But is the situation really that bad? London first night czar, Amy Lamé,​ is excited when she tells us about London’s nightlife. She’s been busy opening new nightclubs, like Drumsheds, and helping venues extend their operating hours so they can trade for longer and bring in more funds. For instance, she’s been able to secure later licenses for the Lower Third on Tottenham Court Road, Camden’s iconic Electric Ballroom, and LGBTQ+ venues​ She Bar and Little Ku in Soho.

"The resilience of the industry is very, very strong, but at some point, there is going to be a break, and what we are seeing now is that breaking point"

“It just goes to show that from the major 15,000 capacity venues down to your 60-people in a basement in Soho kind of place, that the mayor and I are working very hard to help those businesses not just survive, but thrive,” she says.

Even so, she’s clear that the Government needs to do more to do more to help the sector. “The industry is asking for a reduction in VAT,​ a look at business rates and further support, so we echo those calls,” she says.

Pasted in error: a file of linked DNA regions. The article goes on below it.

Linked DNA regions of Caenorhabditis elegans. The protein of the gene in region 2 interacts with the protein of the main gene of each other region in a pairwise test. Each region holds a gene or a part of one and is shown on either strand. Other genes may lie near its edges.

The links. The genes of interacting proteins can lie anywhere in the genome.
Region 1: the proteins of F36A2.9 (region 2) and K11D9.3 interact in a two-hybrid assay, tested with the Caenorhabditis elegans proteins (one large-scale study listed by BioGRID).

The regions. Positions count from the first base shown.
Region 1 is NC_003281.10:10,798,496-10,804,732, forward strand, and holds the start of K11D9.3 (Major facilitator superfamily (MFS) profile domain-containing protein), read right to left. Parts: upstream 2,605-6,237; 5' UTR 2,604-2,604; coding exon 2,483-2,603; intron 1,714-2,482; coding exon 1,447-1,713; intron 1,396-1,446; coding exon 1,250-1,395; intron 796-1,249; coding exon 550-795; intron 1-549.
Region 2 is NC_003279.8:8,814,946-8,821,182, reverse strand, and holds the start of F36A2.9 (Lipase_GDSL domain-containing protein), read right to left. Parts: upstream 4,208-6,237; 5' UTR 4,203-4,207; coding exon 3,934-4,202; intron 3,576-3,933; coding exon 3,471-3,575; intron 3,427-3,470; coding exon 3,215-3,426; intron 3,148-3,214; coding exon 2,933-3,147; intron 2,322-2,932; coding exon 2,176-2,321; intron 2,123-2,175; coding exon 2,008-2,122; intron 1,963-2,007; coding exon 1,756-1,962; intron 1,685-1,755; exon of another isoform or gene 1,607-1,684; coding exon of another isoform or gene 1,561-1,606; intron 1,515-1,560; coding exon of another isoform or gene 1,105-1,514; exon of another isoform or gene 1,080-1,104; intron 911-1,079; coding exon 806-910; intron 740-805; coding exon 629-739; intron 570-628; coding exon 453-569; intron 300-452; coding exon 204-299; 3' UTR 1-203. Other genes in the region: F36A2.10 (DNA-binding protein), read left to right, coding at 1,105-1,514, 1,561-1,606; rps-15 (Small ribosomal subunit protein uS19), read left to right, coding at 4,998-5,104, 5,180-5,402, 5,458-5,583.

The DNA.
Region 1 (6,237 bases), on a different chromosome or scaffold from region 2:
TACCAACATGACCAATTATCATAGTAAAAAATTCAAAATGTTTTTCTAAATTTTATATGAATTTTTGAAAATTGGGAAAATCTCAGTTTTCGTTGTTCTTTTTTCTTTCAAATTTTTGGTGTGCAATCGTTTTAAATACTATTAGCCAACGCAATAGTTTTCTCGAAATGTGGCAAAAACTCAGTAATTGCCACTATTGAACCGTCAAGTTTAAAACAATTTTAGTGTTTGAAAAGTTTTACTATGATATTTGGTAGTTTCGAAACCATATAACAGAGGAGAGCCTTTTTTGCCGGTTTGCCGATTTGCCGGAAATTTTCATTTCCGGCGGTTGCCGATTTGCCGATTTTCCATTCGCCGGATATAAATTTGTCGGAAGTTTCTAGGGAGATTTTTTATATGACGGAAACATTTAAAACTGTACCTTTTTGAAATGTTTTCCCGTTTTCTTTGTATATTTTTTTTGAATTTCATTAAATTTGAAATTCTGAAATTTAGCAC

A voice for nightlife: Sacha Lord became Greater Manchester's first ever night time economy adviser in 2018

Indeed it is. “Businesses aren’t just an endless trough they can continue to gorge on, there needs to be a bit of give and take”, says Pitcher. He also calls for a reduction of VAT, something trade bodies​ are lobbying hard to achieve, hopefully in the Spring Statement​ on 6 March. Reinstating VAT to 12.5% was the key point Lord said could save hospitality at a Labour conference​ in October, and Kill echoes this claim, but stresses that the lowered rate must be all encompassing – including food, soft drinks, alcohol and tickets.

Pitcher also urges Government to help businesses “grow and thrive” while offering the higher NLW come spring. But he also thinks this could be a “real catalyst for change”. He is optimistic it will lead to young people having more disposable income, meaning they’ll return to nights out.

There’s fear and then there’s hope. Lord looks forward to a future in which Manchester proudly bears the crown as the UK’s nightlife capital, while Lamé vows to protect London’s nightclubs; the “lifeblood of the city”.

Nobody doubts the sector’s strength, least of all, Kill. He warns: “There are success stories, there's a huge amount of resilience and entrepreneurial spirit within our sector. But that's only going to go so far.”